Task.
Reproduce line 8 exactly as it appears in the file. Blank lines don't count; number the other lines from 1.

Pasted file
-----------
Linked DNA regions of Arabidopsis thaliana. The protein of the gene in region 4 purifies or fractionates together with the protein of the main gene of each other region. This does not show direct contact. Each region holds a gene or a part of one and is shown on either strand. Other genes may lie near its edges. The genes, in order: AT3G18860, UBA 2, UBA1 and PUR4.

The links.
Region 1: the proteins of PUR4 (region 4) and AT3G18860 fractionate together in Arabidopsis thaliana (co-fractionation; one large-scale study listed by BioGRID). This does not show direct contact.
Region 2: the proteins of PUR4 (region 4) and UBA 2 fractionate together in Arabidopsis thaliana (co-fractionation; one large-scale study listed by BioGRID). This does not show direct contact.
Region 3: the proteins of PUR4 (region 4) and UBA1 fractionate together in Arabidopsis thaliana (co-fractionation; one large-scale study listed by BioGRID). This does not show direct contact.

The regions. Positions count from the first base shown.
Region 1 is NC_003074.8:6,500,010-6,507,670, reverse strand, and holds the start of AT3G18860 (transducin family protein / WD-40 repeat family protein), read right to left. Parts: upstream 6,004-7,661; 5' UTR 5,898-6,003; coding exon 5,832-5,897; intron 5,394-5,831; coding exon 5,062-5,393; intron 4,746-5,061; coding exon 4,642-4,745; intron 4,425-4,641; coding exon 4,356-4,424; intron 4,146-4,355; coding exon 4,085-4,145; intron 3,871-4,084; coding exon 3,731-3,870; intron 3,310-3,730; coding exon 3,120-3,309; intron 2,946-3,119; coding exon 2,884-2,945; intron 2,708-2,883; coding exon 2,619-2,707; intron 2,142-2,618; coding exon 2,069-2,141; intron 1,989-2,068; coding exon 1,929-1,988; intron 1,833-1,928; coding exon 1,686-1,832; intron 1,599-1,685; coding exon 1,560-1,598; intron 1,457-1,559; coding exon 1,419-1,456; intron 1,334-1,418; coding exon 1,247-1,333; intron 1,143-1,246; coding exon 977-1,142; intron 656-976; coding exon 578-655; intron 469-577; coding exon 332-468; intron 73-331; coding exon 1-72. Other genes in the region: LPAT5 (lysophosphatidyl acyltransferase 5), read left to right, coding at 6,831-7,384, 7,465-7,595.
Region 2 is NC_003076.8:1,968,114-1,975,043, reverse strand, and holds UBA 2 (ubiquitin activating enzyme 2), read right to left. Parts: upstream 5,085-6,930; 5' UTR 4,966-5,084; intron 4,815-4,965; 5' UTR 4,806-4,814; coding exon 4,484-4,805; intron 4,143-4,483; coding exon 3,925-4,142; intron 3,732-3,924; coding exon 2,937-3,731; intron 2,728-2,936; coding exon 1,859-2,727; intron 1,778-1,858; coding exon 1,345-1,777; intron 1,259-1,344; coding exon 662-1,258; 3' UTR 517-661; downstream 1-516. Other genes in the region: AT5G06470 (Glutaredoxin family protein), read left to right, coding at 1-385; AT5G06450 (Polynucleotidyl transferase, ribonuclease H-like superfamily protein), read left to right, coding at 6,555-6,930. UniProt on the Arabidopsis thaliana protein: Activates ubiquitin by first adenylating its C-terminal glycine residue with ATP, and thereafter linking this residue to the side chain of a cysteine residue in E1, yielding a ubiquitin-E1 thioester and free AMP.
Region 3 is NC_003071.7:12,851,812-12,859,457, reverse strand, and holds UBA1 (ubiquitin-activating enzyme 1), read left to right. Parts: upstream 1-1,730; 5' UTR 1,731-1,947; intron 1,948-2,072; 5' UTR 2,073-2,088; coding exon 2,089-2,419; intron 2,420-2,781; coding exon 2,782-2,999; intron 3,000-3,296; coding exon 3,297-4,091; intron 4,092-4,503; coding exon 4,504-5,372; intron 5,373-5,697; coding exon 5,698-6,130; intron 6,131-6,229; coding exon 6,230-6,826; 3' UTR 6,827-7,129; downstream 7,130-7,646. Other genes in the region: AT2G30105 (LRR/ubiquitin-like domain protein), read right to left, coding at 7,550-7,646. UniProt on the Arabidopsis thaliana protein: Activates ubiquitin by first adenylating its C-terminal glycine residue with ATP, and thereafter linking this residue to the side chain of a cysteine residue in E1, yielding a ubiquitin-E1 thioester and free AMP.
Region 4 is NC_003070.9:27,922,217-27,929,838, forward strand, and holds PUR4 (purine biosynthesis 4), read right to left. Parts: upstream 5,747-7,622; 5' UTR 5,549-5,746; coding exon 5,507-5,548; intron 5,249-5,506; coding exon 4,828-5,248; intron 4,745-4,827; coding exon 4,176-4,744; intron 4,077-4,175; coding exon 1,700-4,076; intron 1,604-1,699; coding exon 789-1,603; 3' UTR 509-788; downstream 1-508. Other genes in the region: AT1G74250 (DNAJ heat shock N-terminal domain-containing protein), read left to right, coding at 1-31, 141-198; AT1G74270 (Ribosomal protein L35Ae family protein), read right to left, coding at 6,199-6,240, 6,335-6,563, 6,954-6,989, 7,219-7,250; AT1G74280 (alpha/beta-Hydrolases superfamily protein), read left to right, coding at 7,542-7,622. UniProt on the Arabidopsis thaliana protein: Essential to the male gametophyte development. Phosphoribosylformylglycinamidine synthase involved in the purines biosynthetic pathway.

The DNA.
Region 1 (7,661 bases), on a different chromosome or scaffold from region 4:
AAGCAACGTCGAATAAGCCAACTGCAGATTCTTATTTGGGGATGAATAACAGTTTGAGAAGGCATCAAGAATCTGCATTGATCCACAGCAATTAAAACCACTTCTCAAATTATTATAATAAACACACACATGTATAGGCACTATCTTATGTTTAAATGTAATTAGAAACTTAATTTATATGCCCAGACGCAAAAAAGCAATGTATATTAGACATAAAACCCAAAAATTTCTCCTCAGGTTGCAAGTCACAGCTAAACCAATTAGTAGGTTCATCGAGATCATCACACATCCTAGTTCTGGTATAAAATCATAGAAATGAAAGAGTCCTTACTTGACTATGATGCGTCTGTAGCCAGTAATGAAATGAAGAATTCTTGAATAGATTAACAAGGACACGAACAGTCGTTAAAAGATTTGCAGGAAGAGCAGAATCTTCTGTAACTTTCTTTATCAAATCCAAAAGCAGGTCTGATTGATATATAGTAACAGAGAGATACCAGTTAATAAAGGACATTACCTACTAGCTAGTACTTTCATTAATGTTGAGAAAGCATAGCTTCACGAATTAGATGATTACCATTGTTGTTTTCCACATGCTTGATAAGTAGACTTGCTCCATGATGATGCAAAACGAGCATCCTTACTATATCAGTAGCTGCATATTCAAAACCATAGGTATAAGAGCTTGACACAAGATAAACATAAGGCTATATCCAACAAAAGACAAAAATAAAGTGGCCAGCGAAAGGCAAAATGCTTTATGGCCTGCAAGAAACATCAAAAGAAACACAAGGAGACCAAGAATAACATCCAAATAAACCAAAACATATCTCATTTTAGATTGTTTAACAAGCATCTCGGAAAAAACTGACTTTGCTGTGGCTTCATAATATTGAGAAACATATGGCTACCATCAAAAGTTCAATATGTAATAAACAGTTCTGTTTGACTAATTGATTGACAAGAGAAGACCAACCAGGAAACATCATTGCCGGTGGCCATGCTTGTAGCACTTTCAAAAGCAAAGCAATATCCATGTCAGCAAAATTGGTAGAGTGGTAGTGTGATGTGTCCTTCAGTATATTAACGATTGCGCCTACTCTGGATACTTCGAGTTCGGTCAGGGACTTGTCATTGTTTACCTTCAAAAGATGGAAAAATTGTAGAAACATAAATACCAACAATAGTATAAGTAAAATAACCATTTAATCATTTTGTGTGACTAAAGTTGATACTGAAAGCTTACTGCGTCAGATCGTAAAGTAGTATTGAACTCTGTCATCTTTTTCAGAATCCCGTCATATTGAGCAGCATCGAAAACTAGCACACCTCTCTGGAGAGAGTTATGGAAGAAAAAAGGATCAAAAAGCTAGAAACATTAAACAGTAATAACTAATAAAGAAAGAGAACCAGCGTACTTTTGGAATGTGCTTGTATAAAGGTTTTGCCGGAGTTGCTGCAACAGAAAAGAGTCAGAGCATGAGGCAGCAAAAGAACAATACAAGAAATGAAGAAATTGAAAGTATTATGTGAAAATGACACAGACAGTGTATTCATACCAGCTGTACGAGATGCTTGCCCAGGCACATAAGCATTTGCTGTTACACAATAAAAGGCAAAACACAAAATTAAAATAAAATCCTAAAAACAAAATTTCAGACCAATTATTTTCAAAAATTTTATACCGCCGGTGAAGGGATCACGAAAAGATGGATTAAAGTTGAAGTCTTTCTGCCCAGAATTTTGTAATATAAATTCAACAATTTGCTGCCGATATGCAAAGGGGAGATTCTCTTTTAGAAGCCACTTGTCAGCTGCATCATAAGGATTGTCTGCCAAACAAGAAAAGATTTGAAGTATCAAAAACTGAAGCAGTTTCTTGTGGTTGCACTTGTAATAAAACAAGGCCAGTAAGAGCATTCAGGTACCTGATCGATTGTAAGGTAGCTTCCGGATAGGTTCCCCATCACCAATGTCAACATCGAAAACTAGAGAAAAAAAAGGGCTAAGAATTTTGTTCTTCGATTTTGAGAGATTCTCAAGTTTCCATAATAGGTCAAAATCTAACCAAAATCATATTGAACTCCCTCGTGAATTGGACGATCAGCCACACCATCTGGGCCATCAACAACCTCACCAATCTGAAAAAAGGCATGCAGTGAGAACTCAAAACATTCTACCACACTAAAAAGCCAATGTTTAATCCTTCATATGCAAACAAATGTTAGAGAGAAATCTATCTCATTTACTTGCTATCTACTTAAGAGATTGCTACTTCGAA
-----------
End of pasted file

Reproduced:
Region 2 is NC_003076.8:1,968,114-1,975,043, reverse strand, and holds UBA 2 (ubiquitin activating enzyme 2), read right to left. Parts: upstream 5,085-6,930; 5' UTR 4,966-5,084; intron 4,815-4,965; 5' UTR 4,806-4,814; coding exon 4,484-4,805; intron 4,143-4,483; coding exon 3,925-4,142; intron 3,732-3,924; coding exon 2,937-3,731; intron 2,728-2,936; coding exon 1,859-2,727; intron 1,778-1,858; coding exon 1,345-1,777; intron 1,259-1,344; coding exon 662-1,258; 3' UTR 517-661; downstream 1-516. Other genes in the region: AT5G06470 (Glutaredoxin family protein), read left to right, coding at 1-385; AT5G06450 (Polynucleotidyl transferase, ribonuclease H-like superfamily protein), read left to right, coding at 6,555-6,930. UniProt on the Arabidopsis thaliana protein: Activates ubiquitin by first adenylating its C-terminal glycine residue with ATP, and thereafter linking this residue to the side chain of a cysteine residue in E1, yielding a ubiquitin-E1 thioester and free AMP.